Two days after showing no mercy with Democratic frontrunner Hillary Clinton during a debate in Philadelphia, presidential candidate John Edwards launched his first television ad in the early-causes voting state of Iowa.
Hoping to build on his momentum and move up in Iowa polls — his campaign is proudly calling the Hawkeye State a three-way race — Edwards was set to air his 60-second spot titled "Heroes."
In the ad, Edwards calls on his party to "have a little guts" and be a voice for working people. The ad features the former North Carolina senator speaking at a campaign stop and shows images of what he refers to as the real heroes — a waitress pouring coffee, a woman kissing a young boy, a nurse assisting a hospital patient, a man on a tractor and others.
"I think this ad begins to build on the argument that John made the other night, where he pointed out very convincingly that right now we face the moral test of our generation ... that we fix the broken system in Washington, and that we do pass on a better future to our children," said Edwards Deputy Campaign Manager Jonathan Prince.
Edwards was tough on Clinton Tuesday night, saying she "defends a broken system that's corrupt in Washington, D.C." He stood by his earlier claim that she has engaged in "doubletalk."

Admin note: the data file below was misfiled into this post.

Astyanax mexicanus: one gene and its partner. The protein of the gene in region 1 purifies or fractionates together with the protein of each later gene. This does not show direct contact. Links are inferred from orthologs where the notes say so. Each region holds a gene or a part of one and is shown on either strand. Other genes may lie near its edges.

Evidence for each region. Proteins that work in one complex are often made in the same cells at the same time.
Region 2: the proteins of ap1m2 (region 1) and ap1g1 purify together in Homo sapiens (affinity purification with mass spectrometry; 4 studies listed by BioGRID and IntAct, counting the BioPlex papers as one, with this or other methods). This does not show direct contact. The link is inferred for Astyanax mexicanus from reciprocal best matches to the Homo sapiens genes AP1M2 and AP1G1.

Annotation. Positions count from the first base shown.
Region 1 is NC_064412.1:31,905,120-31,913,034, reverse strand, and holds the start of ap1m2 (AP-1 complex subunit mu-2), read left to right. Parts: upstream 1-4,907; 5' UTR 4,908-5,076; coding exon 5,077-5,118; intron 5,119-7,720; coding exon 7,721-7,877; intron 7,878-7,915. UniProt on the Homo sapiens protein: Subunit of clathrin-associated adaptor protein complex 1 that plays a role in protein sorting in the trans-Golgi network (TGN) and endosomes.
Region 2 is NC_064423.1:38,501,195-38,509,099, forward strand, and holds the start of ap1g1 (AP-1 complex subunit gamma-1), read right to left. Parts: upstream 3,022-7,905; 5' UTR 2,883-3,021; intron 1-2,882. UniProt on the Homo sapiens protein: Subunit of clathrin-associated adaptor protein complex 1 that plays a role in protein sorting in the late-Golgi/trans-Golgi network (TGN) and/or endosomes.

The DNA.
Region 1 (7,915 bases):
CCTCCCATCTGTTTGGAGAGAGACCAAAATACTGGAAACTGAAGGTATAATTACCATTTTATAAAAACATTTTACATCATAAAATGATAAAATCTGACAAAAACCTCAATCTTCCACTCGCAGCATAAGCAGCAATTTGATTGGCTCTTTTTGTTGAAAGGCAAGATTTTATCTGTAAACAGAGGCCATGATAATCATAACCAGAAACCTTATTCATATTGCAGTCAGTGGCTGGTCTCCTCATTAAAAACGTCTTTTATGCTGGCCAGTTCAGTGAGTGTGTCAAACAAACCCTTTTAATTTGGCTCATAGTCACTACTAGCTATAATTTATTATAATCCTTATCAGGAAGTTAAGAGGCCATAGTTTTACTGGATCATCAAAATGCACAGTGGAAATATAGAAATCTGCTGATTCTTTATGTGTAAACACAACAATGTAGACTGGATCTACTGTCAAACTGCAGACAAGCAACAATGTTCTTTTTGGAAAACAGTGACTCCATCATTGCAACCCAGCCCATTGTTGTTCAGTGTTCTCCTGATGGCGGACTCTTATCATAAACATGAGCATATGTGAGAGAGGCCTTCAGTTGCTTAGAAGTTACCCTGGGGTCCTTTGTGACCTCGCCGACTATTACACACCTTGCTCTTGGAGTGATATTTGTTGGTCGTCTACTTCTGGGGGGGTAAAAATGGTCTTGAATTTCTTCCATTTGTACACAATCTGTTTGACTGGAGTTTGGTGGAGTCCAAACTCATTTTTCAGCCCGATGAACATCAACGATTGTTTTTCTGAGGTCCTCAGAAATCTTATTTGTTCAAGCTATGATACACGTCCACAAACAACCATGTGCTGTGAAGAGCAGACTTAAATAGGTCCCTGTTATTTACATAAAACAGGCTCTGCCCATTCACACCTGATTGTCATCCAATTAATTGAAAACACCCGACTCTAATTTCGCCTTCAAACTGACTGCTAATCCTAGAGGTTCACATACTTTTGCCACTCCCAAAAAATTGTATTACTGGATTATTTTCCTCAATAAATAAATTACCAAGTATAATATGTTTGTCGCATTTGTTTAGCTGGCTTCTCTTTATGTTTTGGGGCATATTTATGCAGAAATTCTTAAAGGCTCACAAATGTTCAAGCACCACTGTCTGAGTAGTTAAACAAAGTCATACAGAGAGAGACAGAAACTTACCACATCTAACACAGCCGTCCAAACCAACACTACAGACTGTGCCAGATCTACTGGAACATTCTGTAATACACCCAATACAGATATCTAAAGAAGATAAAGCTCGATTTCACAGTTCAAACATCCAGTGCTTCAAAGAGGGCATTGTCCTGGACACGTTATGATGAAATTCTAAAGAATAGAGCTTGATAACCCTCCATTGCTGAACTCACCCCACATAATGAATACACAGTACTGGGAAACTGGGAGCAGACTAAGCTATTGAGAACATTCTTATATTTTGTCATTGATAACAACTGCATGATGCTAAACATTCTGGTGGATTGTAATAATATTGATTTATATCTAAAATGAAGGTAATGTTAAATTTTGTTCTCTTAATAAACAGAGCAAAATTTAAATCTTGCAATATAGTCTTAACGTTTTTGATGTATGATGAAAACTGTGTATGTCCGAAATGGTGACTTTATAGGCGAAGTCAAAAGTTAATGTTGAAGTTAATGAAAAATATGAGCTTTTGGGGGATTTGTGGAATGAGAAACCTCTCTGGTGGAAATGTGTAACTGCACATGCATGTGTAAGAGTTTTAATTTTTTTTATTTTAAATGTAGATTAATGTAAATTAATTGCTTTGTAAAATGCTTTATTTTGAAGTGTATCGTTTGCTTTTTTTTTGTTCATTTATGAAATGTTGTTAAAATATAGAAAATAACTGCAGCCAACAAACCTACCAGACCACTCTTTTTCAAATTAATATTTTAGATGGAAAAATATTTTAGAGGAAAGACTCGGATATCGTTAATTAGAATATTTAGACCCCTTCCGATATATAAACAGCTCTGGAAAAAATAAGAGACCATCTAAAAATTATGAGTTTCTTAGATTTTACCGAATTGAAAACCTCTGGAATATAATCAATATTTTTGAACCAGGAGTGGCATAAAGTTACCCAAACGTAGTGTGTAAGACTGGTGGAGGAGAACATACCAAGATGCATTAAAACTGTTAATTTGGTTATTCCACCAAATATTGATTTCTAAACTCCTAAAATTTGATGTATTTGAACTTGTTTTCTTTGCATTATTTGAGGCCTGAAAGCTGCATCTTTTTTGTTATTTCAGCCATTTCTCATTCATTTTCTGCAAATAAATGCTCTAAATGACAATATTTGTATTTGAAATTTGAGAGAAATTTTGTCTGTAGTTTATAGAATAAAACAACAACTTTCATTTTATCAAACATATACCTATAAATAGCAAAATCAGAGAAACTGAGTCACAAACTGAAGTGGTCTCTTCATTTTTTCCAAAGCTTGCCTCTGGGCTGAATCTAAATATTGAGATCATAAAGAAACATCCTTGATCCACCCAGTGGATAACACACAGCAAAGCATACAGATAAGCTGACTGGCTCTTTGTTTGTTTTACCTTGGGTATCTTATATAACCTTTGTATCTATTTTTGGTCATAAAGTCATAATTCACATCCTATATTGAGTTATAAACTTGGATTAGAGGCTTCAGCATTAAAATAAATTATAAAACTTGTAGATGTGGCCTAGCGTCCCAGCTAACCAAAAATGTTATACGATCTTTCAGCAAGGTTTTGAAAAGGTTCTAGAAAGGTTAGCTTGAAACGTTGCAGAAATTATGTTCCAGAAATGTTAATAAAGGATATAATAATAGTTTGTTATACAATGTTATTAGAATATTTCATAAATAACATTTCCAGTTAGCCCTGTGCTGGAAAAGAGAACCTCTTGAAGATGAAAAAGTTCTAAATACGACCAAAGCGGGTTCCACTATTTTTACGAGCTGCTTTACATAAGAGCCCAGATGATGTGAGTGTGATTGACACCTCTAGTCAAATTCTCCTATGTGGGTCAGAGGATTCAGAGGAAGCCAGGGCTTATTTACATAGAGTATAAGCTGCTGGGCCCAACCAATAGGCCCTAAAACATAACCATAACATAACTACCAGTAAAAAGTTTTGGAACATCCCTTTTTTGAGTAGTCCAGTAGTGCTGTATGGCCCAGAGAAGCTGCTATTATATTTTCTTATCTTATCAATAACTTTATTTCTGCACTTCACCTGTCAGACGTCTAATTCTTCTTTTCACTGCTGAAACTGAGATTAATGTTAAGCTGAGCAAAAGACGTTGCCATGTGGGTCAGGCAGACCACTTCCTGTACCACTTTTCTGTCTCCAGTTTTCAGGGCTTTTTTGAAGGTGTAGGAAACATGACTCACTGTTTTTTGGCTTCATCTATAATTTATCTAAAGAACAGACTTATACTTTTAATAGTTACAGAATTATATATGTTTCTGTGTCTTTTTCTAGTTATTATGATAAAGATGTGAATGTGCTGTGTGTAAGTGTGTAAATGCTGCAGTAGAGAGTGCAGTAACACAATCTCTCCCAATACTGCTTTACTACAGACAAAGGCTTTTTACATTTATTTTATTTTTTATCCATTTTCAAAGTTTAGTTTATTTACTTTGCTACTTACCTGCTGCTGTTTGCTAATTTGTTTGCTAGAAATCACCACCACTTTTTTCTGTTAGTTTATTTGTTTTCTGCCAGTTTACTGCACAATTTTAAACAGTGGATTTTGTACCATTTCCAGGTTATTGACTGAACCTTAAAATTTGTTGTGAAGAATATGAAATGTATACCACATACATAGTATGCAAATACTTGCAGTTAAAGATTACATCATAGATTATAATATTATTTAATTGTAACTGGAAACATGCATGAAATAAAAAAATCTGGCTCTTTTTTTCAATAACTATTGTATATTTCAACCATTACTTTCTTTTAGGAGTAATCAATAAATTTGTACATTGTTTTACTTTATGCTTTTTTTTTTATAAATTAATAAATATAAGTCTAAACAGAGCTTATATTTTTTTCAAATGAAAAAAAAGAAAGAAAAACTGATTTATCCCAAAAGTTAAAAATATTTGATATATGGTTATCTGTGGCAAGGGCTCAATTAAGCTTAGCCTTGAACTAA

But he has catching up to do in the polls. A University of Iowa poll conducted Oct. 17-24 showed Edwards well behind Clinton and Illinois Sen. Barack Obama in the state. The poll, which sampled 306 likely voters, showed Clinton with 29 percent, Obama with 27 percent and Edwards with 20 percent. It had a 2 point margin of error.
In response to the polls, Edwards Senior Adviser Joe Trippi said, "We're very pleased that it's a three-way race and we're on the air," and that the "debate was a defining moment."
In the ad, Edwards says, "It is time for our party, the Democratic Party, to show a little backbone, to have a little guts, to stand up for working men and women ... If we are not their voice, they will never have a voice."
Edwards also talks about his wife, Elizabeth, who has incurable breast cancer, and says that after 12 hours of tests and getting the news they decided they would try to be a voice for regular Americans.
According to information compiled by another presidential campaign, Edwards spent $700,000 to air the ad for two weeks, a significant buy in Iowa markets. The campaign said they will continue advertising in the state constantly through the Jan. 3 caucuses.
It was Edwards' first television ad in Iowa, the state that traditionally kicks off the presidential nominating season. He already has been on the airwaves in New Hampshire, the first in the nation primary state.
FOX News' Serafin Gomez and The Associated Press contributed to this report.